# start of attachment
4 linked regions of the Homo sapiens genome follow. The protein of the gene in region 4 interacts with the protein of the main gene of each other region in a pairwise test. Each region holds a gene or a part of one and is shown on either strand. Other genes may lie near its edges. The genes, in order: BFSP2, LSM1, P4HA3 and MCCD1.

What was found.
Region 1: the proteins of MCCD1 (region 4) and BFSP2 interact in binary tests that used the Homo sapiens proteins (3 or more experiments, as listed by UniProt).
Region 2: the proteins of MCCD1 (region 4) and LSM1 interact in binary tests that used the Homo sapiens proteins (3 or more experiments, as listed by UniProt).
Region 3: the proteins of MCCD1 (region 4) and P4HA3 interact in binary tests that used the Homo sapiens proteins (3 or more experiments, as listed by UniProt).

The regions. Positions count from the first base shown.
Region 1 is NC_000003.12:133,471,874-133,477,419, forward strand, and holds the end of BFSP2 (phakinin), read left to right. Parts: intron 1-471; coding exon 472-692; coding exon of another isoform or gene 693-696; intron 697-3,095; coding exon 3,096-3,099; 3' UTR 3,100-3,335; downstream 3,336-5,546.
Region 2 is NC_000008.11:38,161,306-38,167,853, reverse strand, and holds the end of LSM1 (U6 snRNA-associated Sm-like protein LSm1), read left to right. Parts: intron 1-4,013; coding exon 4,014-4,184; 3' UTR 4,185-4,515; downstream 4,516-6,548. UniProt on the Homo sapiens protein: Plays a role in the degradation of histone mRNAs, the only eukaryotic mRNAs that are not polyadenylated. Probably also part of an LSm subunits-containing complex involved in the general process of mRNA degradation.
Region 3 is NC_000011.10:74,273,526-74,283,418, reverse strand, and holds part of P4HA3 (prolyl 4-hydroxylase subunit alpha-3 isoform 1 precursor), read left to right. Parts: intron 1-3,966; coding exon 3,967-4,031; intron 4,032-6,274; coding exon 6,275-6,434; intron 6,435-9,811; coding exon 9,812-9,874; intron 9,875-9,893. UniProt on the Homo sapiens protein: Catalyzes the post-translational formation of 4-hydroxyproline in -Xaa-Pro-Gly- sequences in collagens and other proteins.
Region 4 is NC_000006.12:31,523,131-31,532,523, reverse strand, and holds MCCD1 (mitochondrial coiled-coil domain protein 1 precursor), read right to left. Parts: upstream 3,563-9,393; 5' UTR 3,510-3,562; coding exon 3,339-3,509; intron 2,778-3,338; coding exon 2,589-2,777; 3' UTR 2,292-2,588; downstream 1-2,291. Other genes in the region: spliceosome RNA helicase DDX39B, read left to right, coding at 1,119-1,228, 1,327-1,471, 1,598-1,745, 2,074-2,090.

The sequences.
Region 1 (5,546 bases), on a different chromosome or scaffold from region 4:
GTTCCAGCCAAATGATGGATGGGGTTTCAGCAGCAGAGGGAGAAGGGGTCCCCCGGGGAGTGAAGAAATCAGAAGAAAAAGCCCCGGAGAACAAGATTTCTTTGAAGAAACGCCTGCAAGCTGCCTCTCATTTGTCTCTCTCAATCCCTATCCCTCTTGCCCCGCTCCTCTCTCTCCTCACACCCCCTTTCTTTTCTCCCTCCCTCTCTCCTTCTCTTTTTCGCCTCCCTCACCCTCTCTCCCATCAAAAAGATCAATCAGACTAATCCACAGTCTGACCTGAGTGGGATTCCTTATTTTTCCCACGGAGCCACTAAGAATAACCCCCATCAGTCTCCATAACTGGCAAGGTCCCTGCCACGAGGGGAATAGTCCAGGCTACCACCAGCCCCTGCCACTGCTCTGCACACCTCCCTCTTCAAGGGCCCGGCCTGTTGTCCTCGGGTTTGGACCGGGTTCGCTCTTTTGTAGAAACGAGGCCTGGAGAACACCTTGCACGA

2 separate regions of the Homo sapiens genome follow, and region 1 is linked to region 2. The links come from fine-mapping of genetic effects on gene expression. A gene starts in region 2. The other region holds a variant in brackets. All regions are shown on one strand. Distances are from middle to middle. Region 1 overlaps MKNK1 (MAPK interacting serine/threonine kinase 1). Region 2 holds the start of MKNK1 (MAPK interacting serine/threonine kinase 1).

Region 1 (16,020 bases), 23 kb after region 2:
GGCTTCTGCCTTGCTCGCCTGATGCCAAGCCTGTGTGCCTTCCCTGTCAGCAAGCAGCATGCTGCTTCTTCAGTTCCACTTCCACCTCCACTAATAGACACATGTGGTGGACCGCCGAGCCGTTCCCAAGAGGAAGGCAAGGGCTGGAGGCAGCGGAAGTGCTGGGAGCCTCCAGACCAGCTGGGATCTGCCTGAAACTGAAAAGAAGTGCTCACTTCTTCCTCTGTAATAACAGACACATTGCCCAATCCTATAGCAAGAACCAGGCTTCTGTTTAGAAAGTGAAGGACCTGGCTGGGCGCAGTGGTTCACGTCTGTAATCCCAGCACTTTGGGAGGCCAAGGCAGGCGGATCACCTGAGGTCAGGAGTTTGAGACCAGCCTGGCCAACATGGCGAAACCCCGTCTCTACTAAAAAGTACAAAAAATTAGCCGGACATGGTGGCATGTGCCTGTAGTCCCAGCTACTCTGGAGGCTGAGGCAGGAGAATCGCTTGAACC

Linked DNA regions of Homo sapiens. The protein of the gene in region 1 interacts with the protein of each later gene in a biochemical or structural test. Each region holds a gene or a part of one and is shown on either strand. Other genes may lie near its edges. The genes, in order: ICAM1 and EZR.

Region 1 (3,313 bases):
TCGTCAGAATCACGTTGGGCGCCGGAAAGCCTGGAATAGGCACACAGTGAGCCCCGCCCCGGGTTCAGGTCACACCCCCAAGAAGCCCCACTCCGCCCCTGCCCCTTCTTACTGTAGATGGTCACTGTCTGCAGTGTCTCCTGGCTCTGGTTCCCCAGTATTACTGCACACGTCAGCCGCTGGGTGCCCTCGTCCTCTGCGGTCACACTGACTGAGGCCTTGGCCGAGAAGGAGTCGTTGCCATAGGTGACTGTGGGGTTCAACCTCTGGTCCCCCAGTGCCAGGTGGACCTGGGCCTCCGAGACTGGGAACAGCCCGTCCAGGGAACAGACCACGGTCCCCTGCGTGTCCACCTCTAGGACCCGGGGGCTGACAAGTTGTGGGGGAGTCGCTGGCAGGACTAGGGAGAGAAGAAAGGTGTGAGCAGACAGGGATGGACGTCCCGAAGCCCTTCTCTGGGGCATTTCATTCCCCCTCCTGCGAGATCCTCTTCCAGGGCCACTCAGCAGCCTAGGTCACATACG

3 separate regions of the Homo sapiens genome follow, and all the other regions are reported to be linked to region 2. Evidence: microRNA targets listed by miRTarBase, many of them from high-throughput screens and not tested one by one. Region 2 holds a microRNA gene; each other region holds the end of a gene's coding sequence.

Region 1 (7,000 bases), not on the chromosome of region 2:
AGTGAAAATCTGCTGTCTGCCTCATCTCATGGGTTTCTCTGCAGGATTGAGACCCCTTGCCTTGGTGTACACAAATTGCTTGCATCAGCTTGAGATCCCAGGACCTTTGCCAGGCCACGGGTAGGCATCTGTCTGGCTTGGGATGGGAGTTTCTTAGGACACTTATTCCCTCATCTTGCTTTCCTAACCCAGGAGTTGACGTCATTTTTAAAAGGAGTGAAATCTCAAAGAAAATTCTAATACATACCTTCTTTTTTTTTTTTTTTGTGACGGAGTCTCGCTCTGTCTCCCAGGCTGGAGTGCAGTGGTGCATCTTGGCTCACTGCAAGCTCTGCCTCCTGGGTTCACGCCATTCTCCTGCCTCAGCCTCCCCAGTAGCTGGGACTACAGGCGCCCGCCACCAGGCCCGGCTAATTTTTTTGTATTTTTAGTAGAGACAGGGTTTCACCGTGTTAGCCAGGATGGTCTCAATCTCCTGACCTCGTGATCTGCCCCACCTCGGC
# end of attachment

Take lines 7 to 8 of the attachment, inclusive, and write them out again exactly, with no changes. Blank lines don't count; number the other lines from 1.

Region 1 is NC_000003.12:133,471,874-133,477,419, forward strand, and holds the end of BFSP2 (phakinin), read left to right. Parts: intron 1-471; coding exon 472-692; coding exon of another isoform or gene 693-696; intron 697-3,095; coding exon 3,096-3,099; 3' UTR 3,100-3,335; downstream 3,336-5,546.
Region 2 is NC_000008.11:38,161,306-38,167,853, reverse strand, and holds the end of LSM1 (U6 snRNA-associated Sm-like protein LSm1), read left to right. Parts: intron 1-4,013; coding exon 4,014-4,184; 3' UTR 4,185-4,515; downstream 4,516-6,548. UniProt on the Homo sapiens protein: Plays a role in the degradation of histone mRNAs, the only eukaryotic mRNAs that are not polyadenylated. Probably also part of an LSm subunits-containing complex involved in the general process of mRNA degradation.